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How Poligo got started

Nath & I in Harajuku, Feb. 2005

Poligo was a good idea, but I had no idea how to do. But I knew someone who did!

In the last post, I wrote about why we made Poligo. It was an idea that I had been thinking about for a while. I was sure it would make things easier for me, and I knew it would make life and learning better for my students.

The first problem was I just did not know how to even begin making a website. Fortunately for me, living in Tokyo at the time was my old school friend, Nathan. He was a web designer and made websites in those days. I asked to meet him for coffee.

We caught up in Shinjuku or Shibuya. I can't remember where. It was mid- to late-2006.

We talked for a long time about what I wanted to do. Nathan was really keen and could see the potential of the idea (when he first got to Japan, he taught English too). We decided to strike up a partnership. He would take care of the technological side and I would be in charge of the business and design of the service.

While Nathan researched ways we could make the site, I sat down and planned out the details. And I mean details. When I look back at what I wrote then, it's easy to see how inexperienced I was. I let myself dream. My mind wandered, and I thought about all the great possibilities, and how we could do all sorts of marvelous things.

The plan got more and more complicated.

Meanwhile, Nathan figured out how we could actually build the basic service. We enlisted the help of a programmer and over the course of about six months, we built a beta version of the site. I told as many students about it as I could to prepare for the launch.

In 2007, I needed to register the company. But for that, we needed a name.

I've lost whatever lists I had of the names we bounced around. In the end, my wife and I came up with the name together sitting in our kitchen in Ichikawa. She speaks Portuguese, and suggested the name "Poliglota", which means "polyglot" (someone who knows a lot of languages) in Portuguese. Unfortunately, we could not get the dot com for "Poliglota", or the dot org, or the dot anything. 

After kicking around some variations, Nathan and I decided on "Poligo". We liked it, because it has a nice ring (sound), and it has some good associations. "Poly-" means "many", and "-go" (語) means "language" in Japanese. We also thought that "Go!" is a nice, positive punch in the name. We were able to get the dot com, and I registered the company in New Zealand in 2007.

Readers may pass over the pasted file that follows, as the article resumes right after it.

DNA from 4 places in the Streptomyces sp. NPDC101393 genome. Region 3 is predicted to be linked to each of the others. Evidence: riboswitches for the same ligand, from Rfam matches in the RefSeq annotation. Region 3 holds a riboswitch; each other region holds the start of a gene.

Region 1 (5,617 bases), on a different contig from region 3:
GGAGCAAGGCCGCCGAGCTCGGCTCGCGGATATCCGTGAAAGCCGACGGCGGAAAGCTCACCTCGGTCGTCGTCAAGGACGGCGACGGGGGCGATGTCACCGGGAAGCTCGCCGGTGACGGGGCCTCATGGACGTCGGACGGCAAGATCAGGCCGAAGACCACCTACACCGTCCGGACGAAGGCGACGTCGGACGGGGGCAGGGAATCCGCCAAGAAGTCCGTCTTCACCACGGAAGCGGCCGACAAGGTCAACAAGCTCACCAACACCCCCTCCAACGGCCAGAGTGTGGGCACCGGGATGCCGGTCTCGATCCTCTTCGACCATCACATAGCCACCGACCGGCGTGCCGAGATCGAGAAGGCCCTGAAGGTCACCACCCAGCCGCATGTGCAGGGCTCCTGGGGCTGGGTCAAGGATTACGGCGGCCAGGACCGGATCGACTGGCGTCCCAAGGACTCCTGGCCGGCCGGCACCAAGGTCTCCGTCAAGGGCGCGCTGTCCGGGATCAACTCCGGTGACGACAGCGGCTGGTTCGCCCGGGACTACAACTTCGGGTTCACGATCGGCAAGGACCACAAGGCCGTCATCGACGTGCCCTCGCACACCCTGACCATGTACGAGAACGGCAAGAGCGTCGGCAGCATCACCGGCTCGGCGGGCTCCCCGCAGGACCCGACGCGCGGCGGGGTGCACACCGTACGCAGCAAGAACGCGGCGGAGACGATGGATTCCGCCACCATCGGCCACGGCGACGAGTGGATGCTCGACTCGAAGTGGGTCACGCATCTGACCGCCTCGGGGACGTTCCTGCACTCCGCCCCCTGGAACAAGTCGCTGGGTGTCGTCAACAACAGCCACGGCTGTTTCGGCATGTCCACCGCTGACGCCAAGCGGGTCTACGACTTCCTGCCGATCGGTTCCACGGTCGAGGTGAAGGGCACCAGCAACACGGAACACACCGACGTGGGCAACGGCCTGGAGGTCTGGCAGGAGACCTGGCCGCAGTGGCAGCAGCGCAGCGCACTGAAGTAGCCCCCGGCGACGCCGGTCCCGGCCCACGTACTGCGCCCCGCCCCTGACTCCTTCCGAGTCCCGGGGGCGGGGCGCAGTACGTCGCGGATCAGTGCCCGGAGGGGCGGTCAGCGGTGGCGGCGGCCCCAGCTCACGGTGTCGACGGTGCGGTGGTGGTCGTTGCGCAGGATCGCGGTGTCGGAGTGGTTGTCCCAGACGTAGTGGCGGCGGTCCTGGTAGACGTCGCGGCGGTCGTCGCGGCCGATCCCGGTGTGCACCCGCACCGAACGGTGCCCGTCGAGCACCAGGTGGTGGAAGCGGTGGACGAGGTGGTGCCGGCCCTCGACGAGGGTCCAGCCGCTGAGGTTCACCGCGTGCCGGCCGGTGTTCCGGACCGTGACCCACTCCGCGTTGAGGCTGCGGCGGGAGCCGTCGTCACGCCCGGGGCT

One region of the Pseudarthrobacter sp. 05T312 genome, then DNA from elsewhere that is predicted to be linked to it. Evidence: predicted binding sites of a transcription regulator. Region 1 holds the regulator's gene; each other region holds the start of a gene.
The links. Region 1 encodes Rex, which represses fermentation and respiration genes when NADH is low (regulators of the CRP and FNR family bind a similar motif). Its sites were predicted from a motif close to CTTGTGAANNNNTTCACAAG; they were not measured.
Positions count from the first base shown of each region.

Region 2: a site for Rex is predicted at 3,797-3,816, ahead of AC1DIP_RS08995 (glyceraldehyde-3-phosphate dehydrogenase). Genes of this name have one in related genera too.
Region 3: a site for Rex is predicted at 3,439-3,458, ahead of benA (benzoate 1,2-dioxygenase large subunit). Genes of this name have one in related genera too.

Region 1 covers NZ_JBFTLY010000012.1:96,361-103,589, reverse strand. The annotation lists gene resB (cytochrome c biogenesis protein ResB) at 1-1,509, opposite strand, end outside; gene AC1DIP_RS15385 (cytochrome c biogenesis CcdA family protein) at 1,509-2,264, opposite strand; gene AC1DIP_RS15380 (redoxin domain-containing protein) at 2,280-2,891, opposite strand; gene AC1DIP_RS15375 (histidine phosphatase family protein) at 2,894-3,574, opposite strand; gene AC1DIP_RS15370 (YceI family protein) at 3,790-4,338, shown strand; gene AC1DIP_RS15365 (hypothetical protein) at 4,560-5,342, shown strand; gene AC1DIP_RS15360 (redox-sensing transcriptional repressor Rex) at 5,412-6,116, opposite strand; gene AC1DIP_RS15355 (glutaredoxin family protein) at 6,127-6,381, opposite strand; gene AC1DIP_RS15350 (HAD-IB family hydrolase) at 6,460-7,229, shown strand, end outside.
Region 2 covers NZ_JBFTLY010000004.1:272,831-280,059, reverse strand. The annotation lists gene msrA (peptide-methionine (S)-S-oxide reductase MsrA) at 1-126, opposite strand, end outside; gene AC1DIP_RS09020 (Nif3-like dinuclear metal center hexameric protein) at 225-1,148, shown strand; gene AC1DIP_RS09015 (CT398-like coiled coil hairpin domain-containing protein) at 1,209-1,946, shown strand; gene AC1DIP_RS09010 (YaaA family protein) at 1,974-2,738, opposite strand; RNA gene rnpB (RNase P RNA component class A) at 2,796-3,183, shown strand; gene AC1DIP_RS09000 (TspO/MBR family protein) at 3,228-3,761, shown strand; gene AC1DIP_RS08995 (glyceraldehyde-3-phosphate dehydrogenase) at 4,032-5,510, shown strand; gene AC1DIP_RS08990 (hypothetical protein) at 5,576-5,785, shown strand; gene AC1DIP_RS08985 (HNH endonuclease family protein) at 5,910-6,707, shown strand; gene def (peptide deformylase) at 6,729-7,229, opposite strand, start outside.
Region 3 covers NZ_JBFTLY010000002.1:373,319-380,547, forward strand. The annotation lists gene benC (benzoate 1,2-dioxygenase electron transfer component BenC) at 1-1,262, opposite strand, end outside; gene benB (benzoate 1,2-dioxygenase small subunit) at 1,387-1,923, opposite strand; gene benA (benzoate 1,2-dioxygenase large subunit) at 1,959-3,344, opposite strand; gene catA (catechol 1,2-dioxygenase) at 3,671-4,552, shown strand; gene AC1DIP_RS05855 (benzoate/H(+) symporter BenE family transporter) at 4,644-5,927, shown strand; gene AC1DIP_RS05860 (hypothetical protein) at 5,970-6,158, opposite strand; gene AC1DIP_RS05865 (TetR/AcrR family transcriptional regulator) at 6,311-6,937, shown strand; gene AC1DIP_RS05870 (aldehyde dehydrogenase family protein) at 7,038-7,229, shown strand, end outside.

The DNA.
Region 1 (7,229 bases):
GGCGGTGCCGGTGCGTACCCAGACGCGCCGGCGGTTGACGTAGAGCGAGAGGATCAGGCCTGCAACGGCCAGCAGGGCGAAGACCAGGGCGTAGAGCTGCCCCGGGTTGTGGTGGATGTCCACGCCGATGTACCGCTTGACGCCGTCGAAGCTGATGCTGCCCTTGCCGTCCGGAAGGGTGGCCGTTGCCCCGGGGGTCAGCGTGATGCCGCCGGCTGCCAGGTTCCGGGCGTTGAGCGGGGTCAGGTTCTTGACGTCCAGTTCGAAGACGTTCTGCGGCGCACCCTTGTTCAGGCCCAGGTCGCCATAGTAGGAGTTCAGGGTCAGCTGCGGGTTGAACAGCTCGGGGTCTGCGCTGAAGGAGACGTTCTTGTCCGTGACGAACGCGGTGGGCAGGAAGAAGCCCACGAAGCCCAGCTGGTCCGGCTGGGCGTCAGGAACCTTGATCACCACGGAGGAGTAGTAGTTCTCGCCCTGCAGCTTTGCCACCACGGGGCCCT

Another thing we worked on at the time was the logo. I say "we", when really I mean "Nathan". We threw around a lot of ideas, and Nathan respectfully considered my suggestions. I looked at the ideas I had just now as I write this. They were terrible.

Thank god Nathan ignored them! He came up with a really brilliant logo. It cleverly uses punctuation—a question mark and an exclamation point—to spell out the name. What I especially like about it is how it starts with a question mark and follows with the exclamation.  It suggests to me that people will come to Poligo with questions and after we help them, they will be left with realisations (Eureka!). It reminds me of that favourite moment you have as a teacher when you explain something to your student and they say, "Of course!"

By early 2007, we were ready for launch. I shall write more about that next time.

  • Matthew
    About me
    I am from New Zealand. I lived in Japan for a long time, but now I live in Brazil. I am the founder of Poligo. I like to play guitar and video games and surf when I get the chance. I have a wife and two boys.
    Experience
    I specialize in teaching English to professionals and English teachers. I have taught English since 2001 in Japan, New Zealand and Brazil. I speak Japanese & Portuguese. I am the founder of Poligo and The English Farm (an online school for business English).

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